For many college graduates, the slowly recovering economy has made that first step into the real world a real doozy. The bottom line is that many grads are lucky to find any job, let alone a job that pays what they hoped they’d be making right out of college. The Associated Press reports that 53.6 percent of college graduates under the age of 25 last year were either jobless or underemployed. But to those college grads with a “buck up” attitude, you can use this time to focus on personal growth and develop the portable skills that can be formed in any job and will serve you throughout your career. These include building relationships, communication, entrepreneurial thinking, and more.
The portable skills you develop now will shape your voice as a professional at a time when you still have a lot to learn. With this skill set, you’ll be able to transition more smoothly when you do land your dream job.
Develop a nose for (your) business. Take this time to really study your industry; read trade magazines, and attend events if you can. Being able to talk intelligently about the state of your industry will be a huge selling point for you. The more you know, the more dots you can connect. Knowing where your industry is going will help you decide what other areas of knowledge are important for you to focus on.
Don’t be afraid to be creative. This is not about reinventing the wheel. You don’t have to stress yourself out trying to think of the next outside-the-box idea for your company or industry. Often, it’s about taking ideas from other industries or companies and adapting them to fit your own. Understand that your idea will likely be just that, an idea. You probably won’t have the resources or the authority to put it immediately into action. However, showing your leaders that you have the ability to think creatively about their business and the level of understanding to know what’s important and what’s not will be a great way to earn more responsibility.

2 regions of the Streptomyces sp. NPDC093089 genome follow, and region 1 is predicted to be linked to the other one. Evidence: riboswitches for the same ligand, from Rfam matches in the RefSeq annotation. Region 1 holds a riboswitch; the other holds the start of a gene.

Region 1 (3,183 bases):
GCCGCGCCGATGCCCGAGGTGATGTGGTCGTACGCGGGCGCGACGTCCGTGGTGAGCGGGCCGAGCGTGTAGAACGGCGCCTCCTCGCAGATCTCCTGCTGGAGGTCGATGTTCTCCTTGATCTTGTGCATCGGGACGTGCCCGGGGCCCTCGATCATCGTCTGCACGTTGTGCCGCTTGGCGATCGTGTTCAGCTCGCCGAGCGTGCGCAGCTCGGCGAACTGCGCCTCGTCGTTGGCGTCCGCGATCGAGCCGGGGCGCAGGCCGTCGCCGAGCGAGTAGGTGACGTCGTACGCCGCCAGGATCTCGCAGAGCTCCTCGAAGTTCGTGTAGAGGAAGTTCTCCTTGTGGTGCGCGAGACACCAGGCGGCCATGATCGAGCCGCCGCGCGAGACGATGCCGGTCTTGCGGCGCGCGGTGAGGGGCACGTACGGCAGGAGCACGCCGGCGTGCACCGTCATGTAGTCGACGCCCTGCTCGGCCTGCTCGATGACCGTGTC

Be your own problem solver. Instead of waiting for the boss to tell you what to do, figure it out on your own. When we find our own solutions, we grow stronger. One key aspect of becoming a good problem solver is taking swift action. Don’t get stuck in analysis paralysis. Learn to trust your initial feelings and thoughts about an issue.
Trade “not” working for real networking. Connecting with friends on Facebook and tweeting your latest thoughts is not networking. Productive networking happens face to face with people who are not your peers. In business, one of the main reasons why people don’t get ahead is because they don’t get out of their social groups. Strive to connect with people who have more experience than you.
Build relationships (not just resumes). When you take the time to develop positive relationships with customers, vendors, and the people you speak to frequently who work at other companies, you’ll find that they’ll present you with opportunities organically and vice versa. When relationships are strong, they’ll be with you no matter where you’re working.